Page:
Published by W. W. Norton Company on April 4th 2016
Genres: Nonfiction, Editing, Writing
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Mary Norris has spent more than three decades in The New Yorker's copy department, maintaining its celebrated high standards. Now she brings her vast experience, good cheer, and finely sharpened pencils to help the rest of us in a boisterous language book as full of life as it is of practical advice.
Between You & Me features Norris's laugh-out-loud descriptions of some of the most common and vexing problems in spelling, punctuation, and usage—comma faults, danglers, "who" vs. "whom," "that" vs. "which," compound words, gender-neutral language—and her clear explanations of how to handle them. Down-to-earth and always open-minded, she draws on examples from Charles Dickens, Emily Dickinson, Henry James, and the Lord's Prayer, as well as from The Honeymooners, The Simpsons, David Foster Wallace, and Gillian Flynn. She takes us to see a copy of Noah Webster's groundbreaking Blue-Back Speller, on a quest to find out who put the hyphen in Moby-Dick, on a pilgrimage to the world's only pencil-sharpener museum, and inside the hallowed halls of The New Yorker and her work with such celebrated writers as Pauline Kael, Philip Roth, and George Saunders.
Readers—and writers—will find in Norris neither a scold nor a softie but a wise and witty new friend in love with language and alive to the glories of its use in America, even in the age of autocorrect and spell-check. As Norris writes, "The dictionary is a wonderful thing, but you can't let it push you around."
I suppose I liked this book. It didn’t start out great—there wasn’t enough distinction between anecdotal and educational content. They were interwoven too closely and that caused confusion. I wasn’t sure why she chose to talk about some things where she did, and others at other places…If I was hooked on a personal story, I didn’t want to digress into grammar history and usage, no matter how relevant. I would have loved to read it at another time. And some of the stories didn’t have enough context or closure, which is really important to me. A few did.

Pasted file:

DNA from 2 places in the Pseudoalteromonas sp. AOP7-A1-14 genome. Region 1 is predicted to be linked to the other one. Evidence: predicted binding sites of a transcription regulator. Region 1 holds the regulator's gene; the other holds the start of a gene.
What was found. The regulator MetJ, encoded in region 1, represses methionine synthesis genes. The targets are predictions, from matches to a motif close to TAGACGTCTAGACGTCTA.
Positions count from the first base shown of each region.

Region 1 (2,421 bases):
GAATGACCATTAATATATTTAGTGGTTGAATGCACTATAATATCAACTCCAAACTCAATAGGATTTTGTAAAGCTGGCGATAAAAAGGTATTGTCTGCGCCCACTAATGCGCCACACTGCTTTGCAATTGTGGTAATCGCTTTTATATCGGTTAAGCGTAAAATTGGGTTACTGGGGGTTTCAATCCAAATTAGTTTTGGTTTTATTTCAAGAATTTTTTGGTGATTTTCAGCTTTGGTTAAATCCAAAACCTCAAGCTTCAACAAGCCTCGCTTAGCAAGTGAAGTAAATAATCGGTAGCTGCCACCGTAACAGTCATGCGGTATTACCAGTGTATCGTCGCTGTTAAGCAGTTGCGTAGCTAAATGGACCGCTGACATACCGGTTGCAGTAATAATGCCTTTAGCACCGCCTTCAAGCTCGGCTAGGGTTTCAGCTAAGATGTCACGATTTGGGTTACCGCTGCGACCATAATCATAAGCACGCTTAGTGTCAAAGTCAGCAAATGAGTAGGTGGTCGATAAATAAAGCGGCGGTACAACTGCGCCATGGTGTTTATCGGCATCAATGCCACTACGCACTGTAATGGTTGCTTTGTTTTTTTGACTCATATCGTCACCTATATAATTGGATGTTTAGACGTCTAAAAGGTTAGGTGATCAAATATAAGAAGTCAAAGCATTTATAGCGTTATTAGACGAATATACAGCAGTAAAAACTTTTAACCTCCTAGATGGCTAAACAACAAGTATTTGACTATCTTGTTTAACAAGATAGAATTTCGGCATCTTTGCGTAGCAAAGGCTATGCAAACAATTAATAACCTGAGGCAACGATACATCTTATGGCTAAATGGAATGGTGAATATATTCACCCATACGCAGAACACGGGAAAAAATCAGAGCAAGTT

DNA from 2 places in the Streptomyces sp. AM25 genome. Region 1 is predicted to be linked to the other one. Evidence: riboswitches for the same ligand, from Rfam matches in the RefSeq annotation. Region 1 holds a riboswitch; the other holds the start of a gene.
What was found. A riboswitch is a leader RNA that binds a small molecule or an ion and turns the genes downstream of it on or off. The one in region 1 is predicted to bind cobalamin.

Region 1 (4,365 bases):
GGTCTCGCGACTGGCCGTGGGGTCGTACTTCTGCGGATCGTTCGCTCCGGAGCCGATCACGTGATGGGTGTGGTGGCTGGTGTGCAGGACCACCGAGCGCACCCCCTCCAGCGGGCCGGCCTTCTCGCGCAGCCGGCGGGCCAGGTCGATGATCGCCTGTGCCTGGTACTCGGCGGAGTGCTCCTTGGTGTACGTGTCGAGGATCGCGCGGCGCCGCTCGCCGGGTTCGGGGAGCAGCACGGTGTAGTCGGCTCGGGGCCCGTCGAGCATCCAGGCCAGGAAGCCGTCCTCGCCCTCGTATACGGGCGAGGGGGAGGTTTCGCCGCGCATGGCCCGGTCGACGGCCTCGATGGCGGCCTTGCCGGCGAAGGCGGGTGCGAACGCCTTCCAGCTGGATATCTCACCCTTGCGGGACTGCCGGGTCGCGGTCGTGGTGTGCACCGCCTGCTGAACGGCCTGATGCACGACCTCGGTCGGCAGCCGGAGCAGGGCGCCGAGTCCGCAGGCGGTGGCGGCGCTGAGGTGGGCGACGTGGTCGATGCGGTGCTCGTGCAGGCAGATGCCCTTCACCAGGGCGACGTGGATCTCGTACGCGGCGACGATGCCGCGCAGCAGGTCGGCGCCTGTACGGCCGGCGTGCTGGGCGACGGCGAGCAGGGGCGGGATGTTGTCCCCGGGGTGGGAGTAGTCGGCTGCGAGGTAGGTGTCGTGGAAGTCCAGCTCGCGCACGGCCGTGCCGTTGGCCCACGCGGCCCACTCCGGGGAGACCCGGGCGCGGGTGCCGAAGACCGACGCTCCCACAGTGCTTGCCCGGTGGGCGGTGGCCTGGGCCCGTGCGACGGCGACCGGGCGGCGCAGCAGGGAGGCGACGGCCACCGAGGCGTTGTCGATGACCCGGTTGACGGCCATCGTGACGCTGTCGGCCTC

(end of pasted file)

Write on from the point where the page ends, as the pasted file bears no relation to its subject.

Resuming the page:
Eventually, after a few chapters of confusion, she separated her content a little better. There were entire chapters devoted to grammatical concepts, such as the gender-neutral pronoun, commas, apostrophes, etc. There were also chapters devoted to more personal stories, such as the one on expletives and the one on pencils. It became an easy read at this point. It was also enjoyable, even though I still felt like I wasn’t getting all the context/closure I would have liked. As for the overall collection of stories—they were quite varied. I’m not really sure why a chapter about her adventures with pencils, erasers, and sharpeners (apparently worthy of a chapter) needed to be included after diving into the depths of the dictionary’s history and how Moby-Dick got its hyphen. But she has certainly gathered a lot of knowledge and I suppose it makes sense to put them all under the umbrella of word- or editing-related things. Even though editing on paper is going the way of the dinosaurs, and I have never had to consider which pencil is best for marking proofs. (I was almost curious to try out No. 1 pencils, but I think I’ll stick to my trusty mechanical.)
So it’s interesting, a little entertaining, a little educational, and also a little boring. This book is a lot of things. But I’m still glad I read it. I got inspired to do some more research on things, like Noah Webster and his etymology-fabricating tendencies.
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